Commentary

Crunch time for slumping Captain

As Derek Jeter's contract talks near, his geriatric July has to concern Yankees

Updated: July 21, 2010, 11:34 AM ET
By Andrew Marchand | ESPNNewYork.com

NEW YORK -- How much is a .268 hitter with 14 homers and 78 RBIs worth? What if you throw in that the player is a shortstop and just had 36 candles placed on his birthday cake?

And what would you think if you were told the player probably was going to ask for $20 million-plus per season on his new contract?

The conversation changes, though, when the player is introduced: "The shortstop, No. 2, Derek Jeter, No. 2."

This is the conversation facing the Yankees as Jeter's average nosedives into never-before-seen depths and his projected full-season numbers -- again, .268 with 14 homers, 78 RBIs and an OPS of .712 -- head toward a negotiation room that becomes more interesting with each oh-fer day that passes.

On Tuesday, as the Angels slapped around the Yankees 10-2, Jeter put up another 0-for-4. "The Captain" did nothing offensively and left the clubhouse without talking about it. After being lifted for a pinch hitter during garbage time, Jeter apparently made a quick exit to prepare for Wednesday's day game.

Who would want to talk about what's been going on at the plate? Jeter is in the midst of what quite possibly could be the worst month of his career.

He is 11-for-59 (.186) this month. In April 2004, he heard boos as he hit .172 to open the season. In May 1997, he was a .227 hitter. Last month, he produced his third-worst month (not counting this one) by hitting just .243.

With June mirroring July, Jeter is in the worst two-month stretch of his career, at least in terms of batting average. He has never been a power guy, and with him now 36, the Yankees know there is an expiration date at shortstop.

As Jeter's average plummets, some of his leverage in negotiations might be going in the same direction. He started the month at .283 and he heads into Wednesday at .269. He hasn't been above .300 since he was 35. On June 6, he was at .300. Twenty days later, he turned 36. Jeter has never hit worse than .291 in a season, which was his batting average in 1997.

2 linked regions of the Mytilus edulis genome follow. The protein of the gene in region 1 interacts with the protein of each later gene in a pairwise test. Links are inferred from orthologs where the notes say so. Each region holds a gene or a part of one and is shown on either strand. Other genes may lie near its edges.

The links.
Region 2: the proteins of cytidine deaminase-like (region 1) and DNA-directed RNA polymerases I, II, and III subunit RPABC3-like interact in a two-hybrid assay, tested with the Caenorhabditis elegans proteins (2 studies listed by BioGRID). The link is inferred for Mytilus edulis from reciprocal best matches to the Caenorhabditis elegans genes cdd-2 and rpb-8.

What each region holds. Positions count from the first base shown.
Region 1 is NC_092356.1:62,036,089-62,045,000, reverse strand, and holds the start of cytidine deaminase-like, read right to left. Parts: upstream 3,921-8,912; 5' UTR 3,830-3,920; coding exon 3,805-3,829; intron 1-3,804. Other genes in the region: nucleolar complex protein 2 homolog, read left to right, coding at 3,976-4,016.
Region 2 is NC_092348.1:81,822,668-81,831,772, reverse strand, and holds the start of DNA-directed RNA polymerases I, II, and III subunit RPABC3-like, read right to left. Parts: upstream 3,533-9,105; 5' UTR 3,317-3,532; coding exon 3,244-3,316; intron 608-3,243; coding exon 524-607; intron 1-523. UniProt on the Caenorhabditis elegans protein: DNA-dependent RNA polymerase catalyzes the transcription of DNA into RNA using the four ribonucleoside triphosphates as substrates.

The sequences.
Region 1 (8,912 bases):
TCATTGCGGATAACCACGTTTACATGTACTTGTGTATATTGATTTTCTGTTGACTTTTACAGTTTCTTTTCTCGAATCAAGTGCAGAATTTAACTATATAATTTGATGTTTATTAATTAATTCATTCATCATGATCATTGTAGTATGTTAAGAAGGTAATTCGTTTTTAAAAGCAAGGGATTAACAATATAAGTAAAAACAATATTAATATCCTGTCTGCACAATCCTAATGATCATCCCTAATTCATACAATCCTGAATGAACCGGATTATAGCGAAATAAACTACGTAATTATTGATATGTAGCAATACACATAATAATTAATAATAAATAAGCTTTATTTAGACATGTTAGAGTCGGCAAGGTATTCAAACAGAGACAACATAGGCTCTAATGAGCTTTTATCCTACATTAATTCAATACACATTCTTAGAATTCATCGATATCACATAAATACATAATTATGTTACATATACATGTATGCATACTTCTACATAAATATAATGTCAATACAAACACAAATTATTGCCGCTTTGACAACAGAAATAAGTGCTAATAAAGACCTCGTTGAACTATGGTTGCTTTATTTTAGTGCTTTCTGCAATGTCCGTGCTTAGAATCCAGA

Still, with all that considered, the Yankees ended Tuesday with the best record in baseball at 58-34. They lost for only the third time in 13 days. Truth is, everyone in that clubhouse admits the pitching has carried them all season.

Now, as Phil Hughes struggles, A.J. Burnett tries to screw his head on straight while his hands mend and Andy Pettitte rests his groin, the hitters might need to pick it up.

On Tuesday, the Yankees had nothing for Angels starter Sean O'Sullivan, who got his first win of the season. O'Sullivan gave up two runs in the first but then retired 16 of the next 17 batters he faced.

"We had him on the ropes in the first, and he battled his way back," Nick Swisher said.

Leading off in the bottom of the first, Jeter nailed a rocket to short for a groundout against O'Sullivan. In the second, Jeter struck out. In the fifth, Jeter grounded into an inning-ending double play. In the seventh, he hit a grounder up the middle that Erick Aybar ranged to his left to grab and fired to first to beat a step-slow Jeter.

Usually, this is when Jeter heats up. In his career, he is a .332 hitter in July. In August, he is a .323 batter. In September, .327.

So maybe there are a lot of tomorrows left for Jeter -- even if the recent yesterdays have not been very Jeter-like.

Andrew Marchand covers baseball for ESPNNewYork.com. You can follow him on Twitter.

More from ESPNNewYork.com »

Andrew Marchand is a senior writer for ESPNNewYork. He also regularly contributes to SportsCenter, Baseball Tonight, ESPNews, ESPN New York 98.7 FM and ESPN Radio. He joined ESPN in 2007 after nine years at the New York Post. Follow Andrew on Twitter »

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